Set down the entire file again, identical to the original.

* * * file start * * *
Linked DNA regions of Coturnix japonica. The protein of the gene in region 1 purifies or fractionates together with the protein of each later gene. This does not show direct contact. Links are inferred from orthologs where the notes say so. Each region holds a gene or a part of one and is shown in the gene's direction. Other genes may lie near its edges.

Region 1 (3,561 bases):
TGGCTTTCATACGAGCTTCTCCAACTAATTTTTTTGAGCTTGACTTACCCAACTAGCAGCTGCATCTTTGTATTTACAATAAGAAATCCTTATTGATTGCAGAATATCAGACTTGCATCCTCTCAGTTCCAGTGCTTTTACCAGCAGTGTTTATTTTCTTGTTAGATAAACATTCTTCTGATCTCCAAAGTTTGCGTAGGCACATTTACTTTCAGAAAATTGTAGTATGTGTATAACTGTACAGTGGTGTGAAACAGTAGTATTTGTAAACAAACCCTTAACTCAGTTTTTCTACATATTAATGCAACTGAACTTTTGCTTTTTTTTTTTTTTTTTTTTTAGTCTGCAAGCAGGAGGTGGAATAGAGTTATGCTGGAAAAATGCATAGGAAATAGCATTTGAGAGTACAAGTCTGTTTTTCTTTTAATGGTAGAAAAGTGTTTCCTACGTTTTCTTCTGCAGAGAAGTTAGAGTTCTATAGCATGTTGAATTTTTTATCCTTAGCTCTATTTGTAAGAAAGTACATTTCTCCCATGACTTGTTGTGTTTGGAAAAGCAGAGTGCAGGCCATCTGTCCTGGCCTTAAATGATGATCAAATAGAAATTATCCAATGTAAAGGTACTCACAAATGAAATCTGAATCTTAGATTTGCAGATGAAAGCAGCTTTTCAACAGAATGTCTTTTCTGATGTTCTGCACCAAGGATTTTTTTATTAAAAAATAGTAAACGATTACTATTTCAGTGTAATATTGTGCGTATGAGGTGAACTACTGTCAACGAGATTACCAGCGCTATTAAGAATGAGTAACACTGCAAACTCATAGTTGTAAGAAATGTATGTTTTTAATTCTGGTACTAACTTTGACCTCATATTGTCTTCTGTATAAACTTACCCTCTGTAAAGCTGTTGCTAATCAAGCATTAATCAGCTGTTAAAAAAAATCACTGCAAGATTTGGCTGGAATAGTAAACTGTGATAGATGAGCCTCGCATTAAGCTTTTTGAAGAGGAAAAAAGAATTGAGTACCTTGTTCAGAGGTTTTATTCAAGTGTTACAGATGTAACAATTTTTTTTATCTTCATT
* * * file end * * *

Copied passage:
Linked DNA regions of Coturnix japonica. The protein of the gene in region 1 purifies or fractionates together with the protein of each later gene. This does not show direct contact. Links are inferred from orthologs where the notes say so. Each region holds a gene or a part of one and is shown in the gene's direction. Other genes may lie near its edges.

Region 1 (3,561 bases):
TGGCTTTCATACGAGCTTCTCCAACTAATTTTTTTGAGCTTGACTTACCCAACTAGCAGCTGCATCTTTGTATTTACAATAAGAAATCCTTATTGATTGCAGAATATCAGACTTGCATCCTCTCAGTTCCAGTGCTTTTACCAGCAGTGTTTATTTTCTTGTTAGATAAACATTCTTCTGATCTCCAAAGTTTGCGTAGGCACATTTACTTTCAGAAAATTGTAGTATGTGTATAACTGTACAGTGGTGTGAAACAGTAGTATTTGTAAACAAACCCTTAACTCAGTTTTTCTACATATTAATGCAACTGAACTTTTGCTTTTTTTTTTTTTTTTTTTTTAGTCTGCAAGCAGGAGGTGGAATAGAGTTATGCTGGAAAAATGCATAGGAAATAGCATTTGAGAGTACAAGTCTGTTTTTCTTTTAATGGTAGAAAAGTGTTTCCTACGTTTTCTTCTGCAGAGAAGTTAGAGTTCTATAGCATGTTGAATTTTTTATCCTTAGCTCTATTTGTAAGAAAGTACATTTCTCCCATGACTTGTTGTGTTTGGAAAAGCAGAGTGCAGGCCATCTGTCCTGGCCTTAAATGATGATCAAATAGAAATTATCCAATGTAAAGGTACTCACAAATGAAATCTGAATCTTAGATTTGCAGATGAAAGCAGCTTTTCAACAGAATGTCTTTTCTGATGTTCTGCACCAAGGATTTTTTTATTAAAAAATAGTAAACGATTACTATTTCAGTGTAATATTGTGCGTATGAGGTGAACTACTGTCAACGAGATTACCAGCGCTATTAAGAATGAGTAACACTGCAAACTCATAGTTGTAAGAAATGTATGTTTTTAATTCTGGTACTAACTTTGACCTCATATTGTCTTCTGTATAAACTTACCCTCTGTAAAGCTGTTGCTAATCAAGCATTAATCAGCTGTTAAAAAAAATCACTGCAAGATTTGGCTGGAATAGTAAACTGTGATAGATGAGCCTCGCATTAAGCTTTTTGAAGAGGAAAAAAGAATTGAGTACCTTGTTCAGAGGTTTTATTCAAGTGTTACAGATGTAACAATTTTTTTTATCTTCATT